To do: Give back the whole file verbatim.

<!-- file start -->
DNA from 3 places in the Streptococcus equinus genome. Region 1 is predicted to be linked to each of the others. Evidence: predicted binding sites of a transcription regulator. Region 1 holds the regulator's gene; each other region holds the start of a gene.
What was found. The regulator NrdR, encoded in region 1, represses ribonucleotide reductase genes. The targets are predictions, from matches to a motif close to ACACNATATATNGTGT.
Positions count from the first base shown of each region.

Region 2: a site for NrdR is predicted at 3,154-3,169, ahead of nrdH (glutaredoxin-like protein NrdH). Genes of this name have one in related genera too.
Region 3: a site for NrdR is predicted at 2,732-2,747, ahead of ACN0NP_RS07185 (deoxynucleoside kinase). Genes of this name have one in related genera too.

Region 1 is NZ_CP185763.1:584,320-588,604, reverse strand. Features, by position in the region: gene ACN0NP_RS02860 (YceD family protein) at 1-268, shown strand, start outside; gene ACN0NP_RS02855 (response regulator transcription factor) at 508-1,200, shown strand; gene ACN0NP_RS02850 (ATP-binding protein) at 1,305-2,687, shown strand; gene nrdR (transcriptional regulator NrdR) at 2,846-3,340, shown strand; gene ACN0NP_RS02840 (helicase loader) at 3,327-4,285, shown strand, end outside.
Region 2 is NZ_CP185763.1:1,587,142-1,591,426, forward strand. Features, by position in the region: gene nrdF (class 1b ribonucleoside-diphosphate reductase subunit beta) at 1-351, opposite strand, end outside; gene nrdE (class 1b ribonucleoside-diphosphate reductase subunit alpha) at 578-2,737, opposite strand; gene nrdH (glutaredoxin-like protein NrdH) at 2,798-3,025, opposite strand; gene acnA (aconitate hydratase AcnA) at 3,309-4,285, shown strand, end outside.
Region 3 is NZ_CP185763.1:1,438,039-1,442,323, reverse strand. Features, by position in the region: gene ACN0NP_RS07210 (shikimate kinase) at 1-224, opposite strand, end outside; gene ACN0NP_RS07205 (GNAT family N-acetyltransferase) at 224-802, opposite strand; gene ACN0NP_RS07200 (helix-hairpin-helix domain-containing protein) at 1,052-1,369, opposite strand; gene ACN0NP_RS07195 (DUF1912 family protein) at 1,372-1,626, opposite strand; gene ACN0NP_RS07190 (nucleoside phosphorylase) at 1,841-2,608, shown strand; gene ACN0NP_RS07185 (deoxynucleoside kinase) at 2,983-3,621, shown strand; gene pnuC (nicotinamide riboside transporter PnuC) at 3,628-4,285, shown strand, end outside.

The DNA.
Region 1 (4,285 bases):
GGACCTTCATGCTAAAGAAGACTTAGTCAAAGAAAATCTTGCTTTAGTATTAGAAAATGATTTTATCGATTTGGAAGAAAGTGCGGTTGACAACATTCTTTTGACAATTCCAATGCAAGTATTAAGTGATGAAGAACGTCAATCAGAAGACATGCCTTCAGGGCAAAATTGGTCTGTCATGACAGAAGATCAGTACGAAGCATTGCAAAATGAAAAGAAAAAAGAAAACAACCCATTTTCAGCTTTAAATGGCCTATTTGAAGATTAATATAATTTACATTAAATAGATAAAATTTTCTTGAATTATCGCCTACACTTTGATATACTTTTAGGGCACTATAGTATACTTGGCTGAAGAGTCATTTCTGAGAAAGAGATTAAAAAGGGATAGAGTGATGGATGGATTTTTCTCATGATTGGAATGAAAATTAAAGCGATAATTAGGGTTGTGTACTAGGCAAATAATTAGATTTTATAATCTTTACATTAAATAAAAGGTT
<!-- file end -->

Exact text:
DNA from 3 places in the Streptococcus equinus genome. Region 1 is predicted to be linked to each of the others. Evidence: predicted binding sites of a transcription regulator. Region 1 holds the regulator's gene; each other region holds the start of a gene.
What was found. The regulator NrdR, encoded in region 1, represses ribonucleotide reductase genes. The targets are predictions, from matches to a motif close to ACACNATATATNGTGT.
Positions count from the first base shown of each region.

Region 2: a site for NrdR is predicted at 3,154-3,169, ahead of nrdH (glutaredoxin-like protein NrdH). Genes of this name have one in related genera too.
Region 3: a site for NrdR is predicted at 2,732-2,747, ahead of ACN0NP_RS07185 (deoxynucleoside kinase). Genes of this name have one in related genera too.

Region 1 is NZ_CP185763.1:584,320-588,604, reverse strand. Features, by position in the region: gene ACN0NP_RS02860 (YceD family protein) at 1-268, shown strand, start outside; gene ACN0NP_RS02855 (response regulator transcription factor) at 508-1,200, shown strand; gene ACN0NP_RS02850 (ATP-binding protein) at 1,305-2,687, shown strand; gene nrdR (transcriptional regulator NrdR) at 2,846-3,340, shown strand; gene ACN0NP_RS02840 (helicase loader) at 3,327-4,285, shown strand, end outside.
Region 2 is NZ_CP185763.1:1,587,142-1,591,426, forward strand. Features, by position in the region: gene nrdF (class 1b ribonucleoside-diphosphate reductase subunit beta) at 1-351, opposite strand, end outside; gene nrdE (class 1b ribonucleoside-diphosphate reductase subunit alpha) at 578-2,737, opposite strand; gene nrdH (glutaredoxin-like protein NrdH) at 2,798-3,025, opposite strand; gene acnA (aconitate hydratase AcnA) at 3,309-4,285, shown strand, end outside.
Region 3 is NZ_CP185763.1:1,438,039-1,442,323, reverse strand. Features, by position in the region: gene ACN0NP_RS07210 (shikimate kinase) at 1-224, opposite strand, end outside; gene ACN0NP_RS07205 (GNAT family N-acetyltransferase) at 224-802, opposite strand; gene ACN0NP_RS07200 (helix-hairpin-helix domain-containing protein) at 1,052-1,369, opposite strand; gene ACN0NP_RS07195 (DUF1912 family protein) at 1,372-1,626, opposite strand; gene ACN0NP_RS07190 (nucleoside phosphorylase) at 1,841-2,608, shown strand; gene ACN0NP_RS07185 (deoxynucleoside kinase) at 2,983-3,621, shown strand; gene pnuC (nicotinamide riboside transporter PnuC) at 3,628-4,285, shown strand, end outside.

The DNA.
Region 1 (4,285 bases):
GGACCTTCATGCTAAAGAAGACTTAGTCAAAGAAAATCTTGCTTTAGTATTAGAAAATGATTTTATCGATTTGGAAGAAAGTGCGGTTGACAACATTCTTTTGACAATTCCAATGCAAGTATTAAGTGATGAAGAACGTCAATCAGAAGACATGCCTTCAGGGCAAAATTGGTCTGTCATGACAGAAGATCAGTACGAAGCATTGCAAAATGAAAAGAAAAAAGAAAACAACCCATTTTCAGCTTTAAATGGCCTATTTGAAGATTAATATAATTTACATTAAATAGATAAAATTTTCTTGAATTATCGCCTACACTTTGATATACTTTTAGGGCACTATAGTATACTTGGCTGAAGAGTCATTTCTGAGAAAGAGATTAAAAAGGGATAGAGTGATGGATGGATTTTTCTCATGATTGGAATGAAAATTAAAGCGATAATTAGGGTTGTGTACTAGGCAAATAATTAGATTTTATAATCTTTACATTAAATAAAAGGTT